Mir Quasem Ali

Mir Quasem Ali (31 December 1952 – 3 September 2016) was a Bangladeshi businessman, philanthropist and politician. He was a former director of Islami Bank, and chairman of the Diganta Media Corporation, which owns Diganta TV.[1][2] He founded the Ibn Sina Trust and was a key figure in the establishment of the NGO Rabita al-Alam al-Islami.[3] He was considered to be the wealthiest member of the Bangladeshi political party Jamaat-e-Islami.[4] He was sentenced to death on 2 November 2014 for crimes against humanity committed during the Liberation War of Bangladesh in 1971 by International Crimes Tribunal of Bangladesh.[1][5] The charges were denied by his relatives, stating they were politically motivated.[6] Rights groups also raised concerns about these cases, with Amnesty International criticising the use of the death penalty and saying Mir Quasem Ali's trial had been unfair.[7] He was hanged at Gazipur on 3 September 2016[8] after his final appeal was rejected by the Supreme Court of Bangladesh.[9]

Quasem Ali
Mir Quasem Ali.jpg
Born(1952-12-31)31 December 1952
Died3 September 2016(2016-09-03) (aged 63)
Kashimpur Prison, Gazipur, Bangladesh
Cause of deathExecution by hanging
Citizenship Pakistani (1952-1971)
 Bangladeshi (1971-2016)
  • Politician
  • businessman
Political partyJamaat-e-Islami
Conviction(s)14 charges including murder, arson and torture
Criminal penaltyDeath by hanging

Early lifeEdit

Mir Quasem Ali was born to Mir Tayeb Ali and Rabeya Begum. He was born in Munsidangi Sutalori in Manikganj on 31 December 1952. He joined the Islami Chhatra Sangha in 1967 while studying in Chittagong Collegiate School.[2][10]


Mir Quasem Ali was a former director of Islami Bank, and chairman of the Diganta Media Corporation, which owns Diganta TV. He founded the Ibn Sina Trust and was a key figure in the establishment of the NGO Rabita al-Alam al-Islami. He was the chairman of Keari Ltd, Association of Multipurpose Welfare Agencies of Bangladesh and Agro Industrial Trust, director of marketing of Ibn Sina Pharmaceutical Industries, member secretary of Fouad Al-Khateeb Charity Foundation. He was part of management in Industrialists and Businessmen Welfare Foundation, Allama Iqbal Sangsad, International Islamic University Chittagong, Darul Ihsan University, Centre for Strategy and Peace Studies.[11]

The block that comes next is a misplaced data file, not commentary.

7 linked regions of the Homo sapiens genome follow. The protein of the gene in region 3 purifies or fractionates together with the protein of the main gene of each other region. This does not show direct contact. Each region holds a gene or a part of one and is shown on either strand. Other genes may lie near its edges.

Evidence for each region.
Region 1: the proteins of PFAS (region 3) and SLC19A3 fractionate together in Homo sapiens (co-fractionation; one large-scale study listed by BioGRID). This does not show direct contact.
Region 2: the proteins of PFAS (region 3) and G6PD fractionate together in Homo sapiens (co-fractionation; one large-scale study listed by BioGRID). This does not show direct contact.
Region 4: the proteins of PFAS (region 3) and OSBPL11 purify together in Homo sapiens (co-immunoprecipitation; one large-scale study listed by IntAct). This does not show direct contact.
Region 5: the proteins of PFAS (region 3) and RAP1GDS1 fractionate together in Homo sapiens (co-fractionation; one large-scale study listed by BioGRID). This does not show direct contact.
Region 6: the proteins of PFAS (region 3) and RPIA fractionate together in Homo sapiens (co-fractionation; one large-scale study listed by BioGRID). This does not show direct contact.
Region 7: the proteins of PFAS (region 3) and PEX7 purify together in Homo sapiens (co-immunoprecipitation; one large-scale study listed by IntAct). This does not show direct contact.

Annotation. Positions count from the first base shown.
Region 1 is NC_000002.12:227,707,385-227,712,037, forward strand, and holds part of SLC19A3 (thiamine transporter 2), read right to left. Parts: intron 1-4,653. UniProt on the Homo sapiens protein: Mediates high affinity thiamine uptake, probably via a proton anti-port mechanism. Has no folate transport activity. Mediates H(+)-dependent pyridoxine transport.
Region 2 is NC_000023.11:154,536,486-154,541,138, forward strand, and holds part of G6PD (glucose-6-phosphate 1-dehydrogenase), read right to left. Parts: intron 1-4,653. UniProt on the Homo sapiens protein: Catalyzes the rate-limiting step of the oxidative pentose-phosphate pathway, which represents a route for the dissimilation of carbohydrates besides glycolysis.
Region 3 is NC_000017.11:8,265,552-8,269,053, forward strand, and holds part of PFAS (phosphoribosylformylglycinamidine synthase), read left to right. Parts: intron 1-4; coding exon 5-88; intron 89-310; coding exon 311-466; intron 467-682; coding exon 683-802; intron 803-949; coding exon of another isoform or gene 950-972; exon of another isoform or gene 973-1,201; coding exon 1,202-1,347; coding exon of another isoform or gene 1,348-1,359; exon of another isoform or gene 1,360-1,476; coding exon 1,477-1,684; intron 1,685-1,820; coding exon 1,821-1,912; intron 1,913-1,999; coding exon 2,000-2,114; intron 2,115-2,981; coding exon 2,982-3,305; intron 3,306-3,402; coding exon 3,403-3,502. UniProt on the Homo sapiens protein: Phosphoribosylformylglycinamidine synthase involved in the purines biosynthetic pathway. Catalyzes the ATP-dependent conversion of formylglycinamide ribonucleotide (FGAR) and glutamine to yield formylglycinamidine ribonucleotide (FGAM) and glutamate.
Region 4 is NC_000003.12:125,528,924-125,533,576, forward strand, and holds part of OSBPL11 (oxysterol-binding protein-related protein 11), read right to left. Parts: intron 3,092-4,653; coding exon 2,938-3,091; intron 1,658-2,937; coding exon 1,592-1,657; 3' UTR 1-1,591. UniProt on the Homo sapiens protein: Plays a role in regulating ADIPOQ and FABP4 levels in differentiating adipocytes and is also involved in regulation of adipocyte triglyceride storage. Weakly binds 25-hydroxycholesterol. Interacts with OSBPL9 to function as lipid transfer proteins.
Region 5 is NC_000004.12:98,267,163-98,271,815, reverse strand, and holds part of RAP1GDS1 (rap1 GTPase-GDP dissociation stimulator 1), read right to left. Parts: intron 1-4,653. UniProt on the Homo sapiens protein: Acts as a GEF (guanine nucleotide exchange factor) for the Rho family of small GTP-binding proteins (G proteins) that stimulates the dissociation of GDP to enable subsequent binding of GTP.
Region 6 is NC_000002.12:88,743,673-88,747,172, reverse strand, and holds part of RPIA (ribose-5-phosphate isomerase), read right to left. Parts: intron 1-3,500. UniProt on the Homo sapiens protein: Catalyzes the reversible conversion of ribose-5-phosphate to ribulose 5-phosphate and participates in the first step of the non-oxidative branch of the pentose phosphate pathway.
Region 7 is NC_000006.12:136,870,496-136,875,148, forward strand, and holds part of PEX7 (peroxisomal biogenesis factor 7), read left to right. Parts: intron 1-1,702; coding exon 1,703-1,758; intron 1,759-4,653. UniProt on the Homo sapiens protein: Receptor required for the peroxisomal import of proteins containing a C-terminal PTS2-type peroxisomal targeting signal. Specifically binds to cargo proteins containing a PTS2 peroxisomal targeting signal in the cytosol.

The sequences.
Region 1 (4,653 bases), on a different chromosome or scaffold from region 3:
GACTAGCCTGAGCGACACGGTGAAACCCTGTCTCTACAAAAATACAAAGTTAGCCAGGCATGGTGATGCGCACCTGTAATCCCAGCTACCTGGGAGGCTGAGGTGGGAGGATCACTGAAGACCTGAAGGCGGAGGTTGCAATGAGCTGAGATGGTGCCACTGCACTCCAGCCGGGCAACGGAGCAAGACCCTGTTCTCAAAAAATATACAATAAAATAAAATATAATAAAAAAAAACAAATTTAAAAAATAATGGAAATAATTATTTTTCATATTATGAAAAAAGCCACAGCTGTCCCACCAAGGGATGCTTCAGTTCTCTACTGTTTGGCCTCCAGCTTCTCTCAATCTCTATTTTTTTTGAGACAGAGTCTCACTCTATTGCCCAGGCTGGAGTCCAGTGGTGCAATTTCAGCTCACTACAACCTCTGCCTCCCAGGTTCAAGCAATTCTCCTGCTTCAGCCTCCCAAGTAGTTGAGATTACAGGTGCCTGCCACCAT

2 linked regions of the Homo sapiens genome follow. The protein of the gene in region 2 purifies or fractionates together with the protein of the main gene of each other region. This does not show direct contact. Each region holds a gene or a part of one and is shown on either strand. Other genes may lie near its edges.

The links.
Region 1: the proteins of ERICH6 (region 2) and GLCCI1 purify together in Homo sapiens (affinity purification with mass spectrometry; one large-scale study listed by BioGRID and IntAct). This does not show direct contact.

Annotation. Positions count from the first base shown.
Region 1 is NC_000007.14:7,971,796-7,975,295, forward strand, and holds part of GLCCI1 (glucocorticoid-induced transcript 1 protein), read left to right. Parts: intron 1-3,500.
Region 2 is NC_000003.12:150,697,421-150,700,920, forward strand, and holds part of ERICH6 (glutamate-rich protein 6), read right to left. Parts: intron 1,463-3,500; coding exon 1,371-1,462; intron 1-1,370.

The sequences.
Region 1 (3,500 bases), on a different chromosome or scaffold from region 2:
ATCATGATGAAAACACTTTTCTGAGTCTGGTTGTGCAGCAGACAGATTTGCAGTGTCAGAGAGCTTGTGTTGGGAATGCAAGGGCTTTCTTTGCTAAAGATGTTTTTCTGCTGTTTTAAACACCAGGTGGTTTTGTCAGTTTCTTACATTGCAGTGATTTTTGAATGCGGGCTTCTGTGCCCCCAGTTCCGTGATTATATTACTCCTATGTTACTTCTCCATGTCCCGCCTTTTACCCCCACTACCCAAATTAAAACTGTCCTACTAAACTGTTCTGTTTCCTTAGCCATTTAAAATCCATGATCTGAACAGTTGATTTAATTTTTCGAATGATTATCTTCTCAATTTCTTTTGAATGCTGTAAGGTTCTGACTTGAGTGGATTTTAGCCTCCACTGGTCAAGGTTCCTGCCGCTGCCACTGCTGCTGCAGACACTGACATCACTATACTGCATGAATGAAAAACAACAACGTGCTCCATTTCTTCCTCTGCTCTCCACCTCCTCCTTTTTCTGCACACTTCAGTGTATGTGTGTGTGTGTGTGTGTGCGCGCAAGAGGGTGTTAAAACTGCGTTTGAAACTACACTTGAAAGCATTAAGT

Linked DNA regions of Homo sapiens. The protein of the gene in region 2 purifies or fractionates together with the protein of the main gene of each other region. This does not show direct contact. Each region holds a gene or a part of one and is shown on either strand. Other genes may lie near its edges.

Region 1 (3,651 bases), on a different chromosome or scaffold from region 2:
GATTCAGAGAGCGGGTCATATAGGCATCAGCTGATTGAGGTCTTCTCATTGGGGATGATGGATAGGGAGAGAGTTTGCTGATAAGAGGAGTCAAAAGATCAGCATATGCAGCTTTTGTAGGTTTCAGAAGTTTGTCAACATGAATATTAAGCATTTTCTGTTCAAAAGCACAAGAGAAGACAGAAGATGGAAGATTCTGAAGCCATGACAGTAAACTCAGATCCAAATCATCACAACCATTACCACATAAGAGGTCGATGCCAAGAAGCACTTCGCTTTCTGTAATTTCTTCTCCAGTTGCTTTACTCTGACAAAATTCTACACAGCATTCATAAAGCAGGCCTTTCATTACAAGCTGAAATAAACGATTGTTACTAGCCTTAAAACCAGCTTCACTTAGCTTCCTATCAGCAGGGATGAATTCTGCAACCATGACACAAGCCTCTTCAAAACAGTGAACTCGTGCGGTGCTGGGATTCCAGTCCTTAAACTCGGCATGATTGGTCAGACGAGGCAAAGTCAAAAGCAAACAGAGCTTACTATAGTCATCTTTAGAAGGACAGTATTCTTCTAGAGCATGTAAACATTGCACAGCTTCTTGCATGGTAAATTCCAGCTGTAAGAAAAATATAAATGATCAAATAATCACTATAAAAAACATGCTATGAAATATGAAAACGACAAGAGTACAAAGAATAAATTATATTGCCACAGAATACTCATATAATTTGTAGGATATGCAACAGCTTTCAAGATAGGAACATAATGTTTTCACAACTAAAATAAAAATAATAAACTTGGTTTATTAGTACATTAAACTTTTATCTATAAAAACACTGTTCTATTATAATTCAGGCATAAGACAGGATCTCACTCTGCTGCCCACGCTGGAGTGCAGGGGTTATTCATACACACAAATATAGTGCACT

Bangladesh Liberation WarEdit

Mir Quasem was a first-year student of Chittagong College in 1971, where he was pursuing a bachelor's degree in physics. He was the president of Chittagong Chhatra Sangha's unit. He was elected to the Pakistan Islami Chhatra Sangha's provincial working council on 6 November. He was also general secretary of East Pakistan Islami Chhatra Sangha.[3] Al-Badr was a paramilitary force composed of Jamaat e Islami's then student wing Islami Chhatra Sangha to support Pakistan army and crackdown on pro liberation groups.[12] Al-Badr branch of Chittagong seized Mohamaya Bhaban building at Andrrkilla. The building was owned by a local Hindu family. They renamed it "Dalim Hotel" and used it as an interrogation and detention centre. Pro- Bangladeshi activists Jahangir Alam Chowdhury and Syed Md Emran testified at Quasem's trial that the prison was used to torture suspected members of Mukti Bahini; Mukti Bahini members "Jasim", Tuntu Sen and Ranjit Das were killed at this place. Witnesses testified at the trial that guards at hotel Dalim would announce the arrival of Quasem with "Mr Quasem has come. Mr Commander has come."[13]


After independence Quasem fled to Saudi Arabia. He returned to Bangladesh and became the founding president of Islami Chhatra Shibir, the Jamaat's student front, on 6 February 1977. The organisation is a successor to the Islami Chhatra Sangha.[3][14]


Out of the 14 charges, Quasem was convicted of 10 charges in the trial at International Crimes Tribunal and he was awarded death sentence for two of the charges including murder and kidnapping.[15] After the announcement of the verdict of the trial the lawyers from the defence said that justice had not been done for Quasem and he did not get proper judgment.[16] Gonojagoron Moncho supported the verdict and expressed satisfaction.[17] The defence pledged an appeal to Bangladesh High court. Quasem's political Party Jamaat-e-Islami called for a nationwide three days strike as a protest over the verdict.[16] He filed an appeal with the Supreme Court of Bangladesh.[9] The supreme court rejected the review petition on 30 August 2016,[18] and Ali refused to seek clemency.[4]

Employment of US lobby firmEdit

In 2010, Just after formation of the International Crimes Tribunal, Quasem signed 25 million US dollar deal with most influential US lobby firm Cassidy & Associates to influence US government to foil the war crimes trial process.[19] In 2011 Quasem and his brother Mir Masum Ali again hired the same firm for the same purpose and paid $310,000 and that was the largest amount paid by any client in the first quarter of 2011.[20] Not only that, in 2014 sympathizer groups from the US again signed contract with Cassidy & Associates to lobby for the same cause and promised to pay $50,000. Later Cassidy & Associates sub-contracted the task to another 2 firms named Cloakroom Advisors and Kgloba. Besides this, another pro-Jamaat-e-islami organization appointed another lobbying firm named 'Just Consulting LLC' which was later renamed 'Grieboski Global Strategies' to influence the United States Commission on International Religious Freedom, the US Department of State and the US Congress against the war crimes trials.[20]


Some critics of the current Bangladeshi Government said that Sheikh Hasina, the prime minister of the country used the trials to target her political enemies.[21]

In 2016, Human Rights Watch reported that Mir Quasem Ali's trial was flawed.[2] It demanded a moratorium on the death penalty, after details emerged that the prosecution had for producing insufficient evidence in court.[2][22] Brad Adams of HRW stated: "Allowing the death sentence in a case with such fundamental doubts about the evidence is unthinkable."[22]